What Catches the Eye
Who knows why any one stops any time, anywhere? Why this trough, which is probably a truck tire track, filled with rain water in a gravel-bedded parking area. But there it is, the puzzle that all photographers deal with all the time. Something catches the eye, with no rational reason for it. Maybe it was the color of the light as the day waned, which, when seen against the new green of the hills at that hour set off the slightly warmer feel of the gravel, or perhaps it was the piece of sky that made its poem in the trough, falling to earth in a way that made me pause. These are the mysteries of this remarkable medium that so many of us are in dialogue with, and that makes it is so compelling.
So the dialogue continues.
We were driving to Rome for a shoot I was to do at Cinecittá, when along the way we passed this meadow. It was perfect timing, as nature was calling, so what better place to stop and take in while letting out.
The abundance of wild flowers, the heady perfume of the meadow on a warm day, the gentle roll of the land, (they call it dolce, sweet) even the march of trees across the space, produced a peculiar sensation of awe and tenderness in all three of us as we stood on the verge of the meadow and looked in.
How often I have been stopped by something purely visual and yet encouraged to ‘take it in’ by the olfactory message that was being given off by where I was. I have learned to trust this instinct, this dream, or trance state, produced by the union of the whole sensory palette of seeing, hearing, smelling. Sight is not alone in our experience of place.
It was a sudden light show. I moved from tree space to tree space watching it play out; where was the strongest sensation, what made me gasp? A few steps into the next pairing I saw the shadow of a man who was nearby, fall on the trunk of the cypress, and it was a sudden jolt of a new possibility.
There were others too, of the trees alone, and some are strong on their own, but this one made its way into the considerations for this blog. maybe on another day I would feel differently. Photography is like that.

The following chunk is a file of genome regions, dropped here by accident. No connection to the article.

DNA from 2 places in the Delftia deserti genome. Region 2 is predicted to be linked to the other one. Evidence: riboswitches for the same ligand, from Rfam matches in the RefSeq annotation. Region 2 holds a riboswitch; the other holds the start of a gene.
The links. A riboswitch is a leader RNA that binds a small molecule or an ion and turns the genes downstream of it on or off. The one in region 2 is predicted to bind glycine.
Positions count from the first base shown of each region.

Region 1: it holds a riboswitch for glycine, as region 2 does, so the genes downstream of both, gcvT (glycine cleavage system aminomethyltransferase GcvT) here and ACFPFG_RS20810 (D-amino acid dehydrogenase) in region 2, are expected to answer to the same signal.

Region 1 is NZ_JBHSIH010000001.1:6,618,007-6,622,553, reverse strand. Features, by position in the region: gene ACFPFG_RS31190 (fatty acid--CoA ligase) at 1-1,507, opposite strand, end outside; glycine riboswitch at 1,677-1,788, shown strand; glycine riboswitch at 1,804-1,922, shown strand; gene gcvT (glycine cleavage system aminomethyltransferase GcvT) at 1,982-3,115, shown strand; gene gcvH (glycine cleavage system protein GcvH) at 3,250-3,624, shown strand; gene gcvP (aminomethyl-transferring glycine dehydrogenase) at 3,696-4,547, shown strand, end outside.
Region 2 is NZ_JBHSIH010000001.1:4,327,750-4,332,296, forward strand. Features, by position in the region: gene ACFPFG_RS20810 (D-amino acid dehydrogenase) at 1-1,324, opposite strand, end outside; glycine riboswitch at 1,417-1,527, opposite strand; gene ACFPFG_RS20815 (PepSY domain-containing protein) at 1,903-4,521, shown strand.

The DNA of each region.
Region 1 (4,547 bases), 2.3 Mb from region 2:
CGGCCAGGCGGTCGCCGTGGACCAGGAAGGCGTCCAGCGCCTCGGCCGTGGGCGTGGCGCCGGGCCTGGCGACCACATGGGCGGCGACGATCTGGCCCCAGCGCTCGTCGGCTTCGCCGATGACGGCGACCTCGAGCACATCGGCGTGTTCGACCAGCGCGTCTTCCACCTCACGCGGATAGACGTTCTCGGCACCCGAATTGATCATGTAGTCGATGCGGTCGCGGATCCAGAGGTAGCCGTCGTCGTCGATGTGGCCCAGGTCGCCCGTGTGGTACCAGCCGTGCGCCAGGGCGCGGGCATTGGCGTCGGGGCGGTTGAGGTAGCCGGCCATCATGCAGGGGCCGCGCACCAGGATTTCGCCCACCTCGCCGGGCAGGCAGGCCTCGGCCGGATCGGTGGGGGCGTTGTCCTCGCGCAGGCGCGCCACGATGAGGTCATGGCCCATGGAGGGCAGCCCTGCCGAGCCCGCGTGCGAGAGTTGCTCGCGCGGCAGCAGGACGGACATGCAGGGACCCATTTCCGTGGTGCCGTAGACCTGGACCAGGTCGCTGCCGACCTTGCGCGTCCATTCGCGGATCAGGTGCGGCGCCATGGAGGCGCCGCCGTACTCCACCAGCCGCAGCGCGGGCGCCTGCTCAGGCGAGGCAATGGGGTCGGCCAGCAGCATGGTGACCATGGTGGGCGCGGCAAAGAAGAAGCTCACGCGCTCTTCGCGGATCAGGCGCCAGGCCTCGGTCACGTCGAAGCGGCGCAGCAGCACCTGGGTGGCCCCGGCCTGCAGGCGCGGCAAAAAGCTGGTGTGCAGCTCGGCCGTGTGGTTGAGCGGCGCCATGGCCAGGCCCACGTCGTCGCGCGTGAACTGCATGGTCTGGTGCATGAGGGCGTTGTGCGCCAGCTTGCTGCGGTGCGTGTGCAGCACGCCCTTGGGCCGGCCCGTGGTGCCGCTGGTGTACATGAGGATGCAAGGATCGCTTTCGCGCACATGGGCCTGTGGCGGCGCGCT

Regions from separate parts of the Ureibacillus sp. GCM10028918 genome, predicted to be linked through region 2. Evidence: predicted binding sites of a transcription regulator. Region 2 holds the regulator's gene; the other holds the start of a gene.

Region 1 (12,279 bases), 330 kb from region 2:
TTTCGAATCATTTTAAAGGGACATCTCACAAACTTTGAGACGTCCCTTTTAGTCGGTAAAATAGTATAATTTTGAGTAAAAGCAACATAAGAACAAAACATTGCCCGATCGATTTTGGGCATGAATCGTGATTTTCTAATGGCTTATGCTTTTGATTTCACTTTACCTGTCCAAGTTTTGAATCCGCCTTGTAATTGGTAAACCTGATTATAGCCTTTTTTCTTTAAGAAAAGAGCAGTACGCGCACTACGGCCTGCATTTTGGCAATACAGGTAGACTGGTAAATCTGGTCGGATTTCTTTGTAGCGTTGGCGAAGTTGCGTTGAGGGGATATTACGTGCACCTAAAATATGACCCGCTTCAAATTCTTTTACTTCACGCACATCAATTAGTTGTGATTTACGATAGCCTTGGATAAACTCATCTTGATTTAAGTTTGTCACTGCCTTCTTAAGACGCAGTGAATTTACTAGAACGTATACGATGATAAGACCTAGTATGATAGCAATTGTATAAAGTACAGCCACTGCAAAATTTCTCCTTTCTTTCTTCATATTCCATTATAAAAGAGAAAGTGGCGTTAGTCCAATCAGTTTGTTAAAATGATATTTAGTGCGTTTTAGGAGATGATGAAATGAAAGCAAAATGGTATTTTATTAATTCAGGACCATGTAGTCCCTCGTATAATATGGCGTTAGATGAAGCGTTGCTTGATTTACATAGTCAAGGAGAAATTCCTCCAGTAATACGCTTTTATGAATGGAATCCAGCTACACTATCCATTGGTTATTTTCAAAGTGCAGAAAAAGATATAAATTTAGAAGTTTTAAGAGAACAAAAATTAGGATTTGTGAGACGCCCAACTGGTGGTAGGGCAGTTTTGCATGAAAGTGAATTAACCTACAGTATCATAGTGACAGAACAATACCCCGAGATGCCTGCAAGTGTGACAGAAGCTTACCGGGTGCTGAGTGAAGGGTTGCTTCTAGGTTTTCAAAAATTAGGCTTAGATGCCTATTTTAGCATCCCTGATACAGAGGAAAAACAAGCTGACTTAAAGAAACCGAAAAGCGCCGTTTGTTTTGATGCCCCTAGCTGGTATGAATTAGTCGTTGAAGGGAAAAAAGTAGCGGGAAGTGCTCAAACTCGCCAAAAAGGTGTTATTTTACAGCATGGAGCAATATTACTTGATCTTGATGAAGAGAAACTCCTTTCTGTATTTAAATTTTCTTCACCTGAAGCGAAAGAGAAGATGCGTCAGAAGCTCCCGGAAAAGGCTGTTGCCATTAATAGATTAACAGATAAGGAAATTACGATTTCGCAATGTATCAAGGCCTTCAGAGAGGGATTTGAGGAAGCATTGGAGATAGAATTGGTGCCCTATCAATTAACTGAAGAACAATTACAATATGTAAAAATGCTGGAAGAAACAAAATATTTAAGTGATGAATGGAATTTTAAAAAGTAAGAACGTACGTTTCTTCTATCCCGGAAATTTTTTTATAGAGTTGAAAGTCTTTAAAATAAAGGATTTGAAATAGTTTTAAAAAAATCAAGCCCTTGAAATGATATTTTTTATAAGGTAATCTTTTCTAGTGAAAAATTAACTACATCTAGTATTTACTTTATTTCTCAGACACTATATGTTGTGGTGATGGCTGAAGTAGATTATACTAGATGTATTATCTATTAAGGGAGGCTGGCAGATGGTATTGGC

There are moments and places that speak to me out of their simplest, most elemental nature. It could be the light – as it often is for me – or their form; mysterious, pure, layered, intricate, organic, ancient… This sunny space between two dark buildings announced itself, as places often do, by making me gasp when I turned into the lane, and when I gasp I know I am in the right place, or the right moment. I trust that gasp to be something from my source speaking without words. Words come later, but in the moment there is only the intake of breath that means, Now!
These simple forms; the house fronts in the light, the pair of quintessential Tuscan trees, the cypress and the pine, the face full of ivy on the building on the left, that flawless blue sky, the blush of pale color on the sunlit facade, all of these ordinary facts combined to make something ineffable, yet felt with the precision and economy of a Haiku.
Inside the Light
My eye is dazzled regularly by the Tuscan light. A light that caused us many years ago to name our book on the region; “Tuscany: Inside The Light,” because it so often seemed as if the light was emanating from within the landscape rather than falling on it.
There is something very special in the composition of the soil here which I believe contributes to this light effect, and my reading of it this way. The earth here is not the typical dark earth of many agricultural zones. This earth is known as the Tuscan crete, which is a light toned, clay-like material deposited millions of years ago as sea bottom, and as such it is incredibly nutrient rich, but not dark. I believe that this light toned earth forms a base below the grasses, grains, sunflowers, vineyards, etc, that are part of the landscape here.
This produces a more reflective surface than a dark soil does, and so there is a luminous lift to the light bouncing back from the land, which I believe is what generates the special qualities of Tuscan light. Certainly daily atmospheric conditions emphasize light and color as well, but from my 20 year point of view working here, it is the accumulated resonance of this scattering of the light that accounts for these remarkable and emotional displays.